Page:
Mother Teresa of Calcutta and Dom Helder Camara, archbishop of Recife, Brazil, may not seem to be have much in common, but they were both faithful and prayerful witnesses of God’s care for the poor and marginalized.
Mother Teresa of Calcutta, founder of the Missionaries of Charity, was born on August 27, 1910. To many she is a symbol of care for the poorest of the poor. Some, though, have questioned whether she realized the presence of structural injustice. But once she said:
“Let us not use bombs and guns to overcome the world. Let us use love and compassion. Let us preach the peace of Christ as He did. He went about doing good. If everyone could see the image of God in his neighbor, do you think we should still need tanks and generals?”
On August 27, 1999, Dom Helder Câmara, retired bishop of Recife, Brazil, died. He was an outspoken advocate for the poor and against the injustices of the world, as well as a witness to Gospel nonviolence. One of his most quotes is:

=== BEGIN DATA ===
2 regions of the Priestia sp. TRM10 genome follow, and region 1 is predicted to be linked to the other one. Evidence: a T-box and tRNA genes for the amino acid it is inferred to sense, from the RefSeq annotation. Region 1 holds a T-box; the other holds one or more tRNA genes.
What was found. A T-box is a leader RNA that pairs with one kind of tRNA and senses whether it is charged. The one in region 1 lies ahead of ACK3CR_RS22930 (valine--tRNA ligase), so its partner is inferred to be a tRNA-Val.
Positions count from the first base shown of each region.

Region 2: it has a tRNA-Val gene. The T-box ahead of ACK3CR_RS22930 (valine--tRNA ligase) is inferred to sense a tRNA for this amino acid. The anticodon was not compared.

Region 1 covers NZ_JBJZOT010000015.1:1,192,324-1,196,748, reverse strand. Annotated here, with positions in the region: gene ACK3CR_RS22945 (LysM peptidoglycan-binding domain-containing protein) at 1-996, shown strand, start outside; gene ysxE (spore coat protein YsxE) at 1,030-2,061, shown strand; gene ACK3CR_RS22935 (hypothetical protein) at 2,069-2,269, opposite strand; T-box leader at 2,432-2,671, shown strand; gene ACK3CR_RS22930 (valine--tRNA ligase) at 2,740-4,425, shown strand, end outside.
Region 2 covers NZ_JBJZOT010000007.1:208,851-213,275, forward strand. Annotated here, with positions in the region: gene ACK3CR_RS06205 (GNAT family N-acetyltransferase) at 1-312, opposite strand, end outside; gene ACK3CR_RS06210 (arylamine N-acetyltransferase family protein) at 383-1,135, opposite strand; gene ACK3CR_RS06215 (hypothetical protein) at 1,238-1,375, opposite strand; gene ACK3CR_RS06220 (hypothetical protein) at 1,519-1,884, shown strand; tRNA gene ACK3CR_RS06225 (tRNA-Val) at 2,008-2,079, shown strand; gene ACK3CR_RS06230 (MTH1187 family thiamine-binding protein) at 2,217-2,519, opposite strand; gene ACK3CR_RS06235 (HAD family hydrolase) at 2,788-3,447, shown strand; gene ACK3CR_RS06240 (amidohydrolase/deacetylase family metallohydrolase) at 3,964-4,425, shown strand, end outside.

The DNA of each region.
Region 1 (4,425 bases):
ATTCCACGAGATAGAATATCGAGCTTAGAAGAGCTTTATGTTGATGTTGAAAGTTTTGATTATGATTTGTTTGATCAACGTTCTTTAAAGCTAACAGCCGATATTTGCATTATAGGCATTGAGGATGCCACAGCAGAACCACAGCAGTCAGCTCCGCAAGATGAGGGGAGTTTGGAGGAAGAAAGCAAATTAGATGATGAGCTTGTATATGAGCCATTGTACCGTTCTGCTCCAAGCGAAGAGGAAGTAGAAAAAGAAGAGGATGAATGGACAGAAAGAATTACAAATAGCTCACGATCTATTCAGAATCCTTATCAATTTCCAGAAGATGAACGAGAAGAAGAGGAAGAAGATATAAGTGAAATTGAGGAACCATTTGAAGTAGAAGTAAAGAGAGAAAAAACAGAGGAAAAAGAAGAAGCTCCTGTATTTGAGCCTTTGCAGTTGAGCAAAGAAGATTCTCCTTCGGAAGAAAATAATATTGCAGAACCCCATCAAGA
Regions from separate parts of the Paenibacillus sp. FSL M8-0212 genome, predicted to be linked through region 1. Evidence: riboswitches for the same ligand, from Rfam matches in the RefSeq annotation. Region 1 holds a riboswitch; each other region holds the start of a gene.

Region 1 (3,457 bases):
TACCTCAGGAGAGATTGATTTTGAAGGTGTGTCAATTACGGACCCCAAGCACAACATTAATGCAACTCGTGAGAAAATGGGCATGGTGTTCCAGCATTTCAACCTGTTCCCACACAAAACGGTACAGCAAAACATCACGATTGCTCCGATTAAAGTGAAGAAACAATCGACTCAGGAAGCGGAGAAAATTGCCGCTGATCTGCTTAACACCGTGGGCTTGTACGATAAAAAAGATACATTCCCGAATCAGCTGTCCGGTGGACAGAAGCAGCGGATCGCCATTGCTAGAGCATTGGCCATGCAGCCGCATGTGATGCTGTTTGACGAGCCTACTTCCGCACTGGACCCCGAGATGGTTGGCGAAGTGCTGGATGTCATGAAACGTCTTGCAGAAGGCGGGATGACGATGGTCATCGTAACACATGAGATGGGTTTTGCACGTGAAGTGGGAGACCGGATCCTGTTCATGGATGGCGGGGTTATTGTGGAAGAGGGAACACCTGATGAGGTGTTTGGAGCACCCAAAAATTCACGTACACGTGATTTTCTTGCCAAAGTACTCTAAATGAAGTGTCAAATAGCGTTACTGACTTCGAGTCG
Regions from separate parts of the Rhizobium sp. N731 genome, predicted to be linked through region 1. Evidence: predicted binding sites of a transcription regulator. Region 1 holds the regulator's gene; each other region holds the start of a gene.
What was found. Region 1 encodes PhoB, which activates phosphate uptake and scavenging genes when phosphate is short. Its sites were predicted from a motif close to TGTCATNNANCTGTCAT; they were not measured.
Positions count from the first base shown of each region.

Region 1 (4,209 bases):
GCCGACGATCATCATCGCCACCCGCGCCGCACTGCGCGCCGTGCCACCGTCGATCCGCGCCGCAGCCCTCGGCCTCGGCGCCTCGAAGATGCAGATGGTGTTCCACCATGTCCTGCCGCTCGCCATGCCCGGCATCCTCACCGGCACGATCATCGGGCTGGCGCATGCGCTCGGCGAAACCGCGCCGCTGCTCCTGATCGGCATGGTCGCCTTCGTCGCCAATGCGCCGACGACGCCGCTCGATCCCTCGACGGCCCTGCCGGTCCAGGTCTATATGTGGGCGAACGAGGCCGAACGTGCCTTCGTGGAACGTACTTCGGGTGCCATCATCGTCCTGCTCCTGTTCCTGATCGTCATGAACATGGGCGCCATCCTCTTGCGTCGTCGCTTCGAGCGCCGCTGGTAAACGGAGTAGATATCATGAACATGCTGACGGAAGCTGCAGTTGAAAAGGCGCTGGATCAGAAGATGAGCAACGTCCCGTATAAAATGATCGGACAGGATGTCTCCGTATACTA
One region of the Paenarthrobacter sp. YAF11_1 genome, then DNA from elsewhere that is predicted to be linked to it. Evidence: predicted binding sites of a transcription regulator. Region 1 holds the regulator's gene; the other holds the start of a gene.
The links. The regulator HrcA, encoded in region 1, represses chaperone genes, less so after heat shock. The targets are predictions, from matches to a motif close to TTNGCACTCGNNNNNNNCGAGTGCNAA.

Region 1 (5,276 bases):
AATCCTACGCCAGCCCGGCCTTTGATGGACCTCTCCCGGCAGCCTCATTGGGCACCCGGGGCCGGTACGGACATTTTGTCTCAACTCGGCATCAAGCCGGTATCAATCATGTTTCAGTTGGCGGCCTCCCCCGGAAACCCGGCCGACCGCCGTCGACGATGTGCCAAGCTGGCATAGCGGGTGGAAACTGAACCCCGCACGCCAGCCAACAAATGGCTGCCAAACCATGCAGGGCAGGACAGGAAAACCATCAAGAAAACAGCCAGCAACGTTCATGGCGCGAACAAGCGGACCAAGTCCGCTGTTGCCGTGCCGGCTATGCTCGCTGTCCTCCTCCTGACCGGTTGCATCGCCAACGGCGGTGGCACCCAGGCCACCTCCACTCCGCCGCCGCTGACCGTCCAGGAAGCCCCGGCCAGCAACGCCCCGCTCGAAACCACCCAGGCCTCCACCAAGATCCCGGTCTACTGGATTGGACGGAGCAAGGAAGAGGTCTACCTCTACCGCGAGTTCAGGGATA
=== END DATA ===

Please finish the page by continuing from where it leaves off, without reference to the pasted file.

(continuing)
“When I gave food to the poor they called me a saint. When I asked why they were poor, they called me a communist.”
But this commitment to the justice was not separated from a deep spirituality:
“Personally I have so many mysteries which I have not succeeded in understanding. . . . When I arrive at the House of the Father I will have a series of questions to ask the Lord. But that won’t be in the first moment, because I will be crazy with joy to contemplate the Lord face to face and encounter my brothers and sisters. But I’ll get to it in a few days… Naturally this is only a way of speaking, since I know that when I am face to face with the Lord, all the obscurities will blow away like smoke.”
It is so easy to try to separate and compartmentalize the works of charity, the struggle for justice, and a deep relationship to God. Both Dom Helder and Mother Teresa – as well as Dorothy Day – show us that we should strive to integrate all these aspects in our daily lives if we seek to follow Jesus.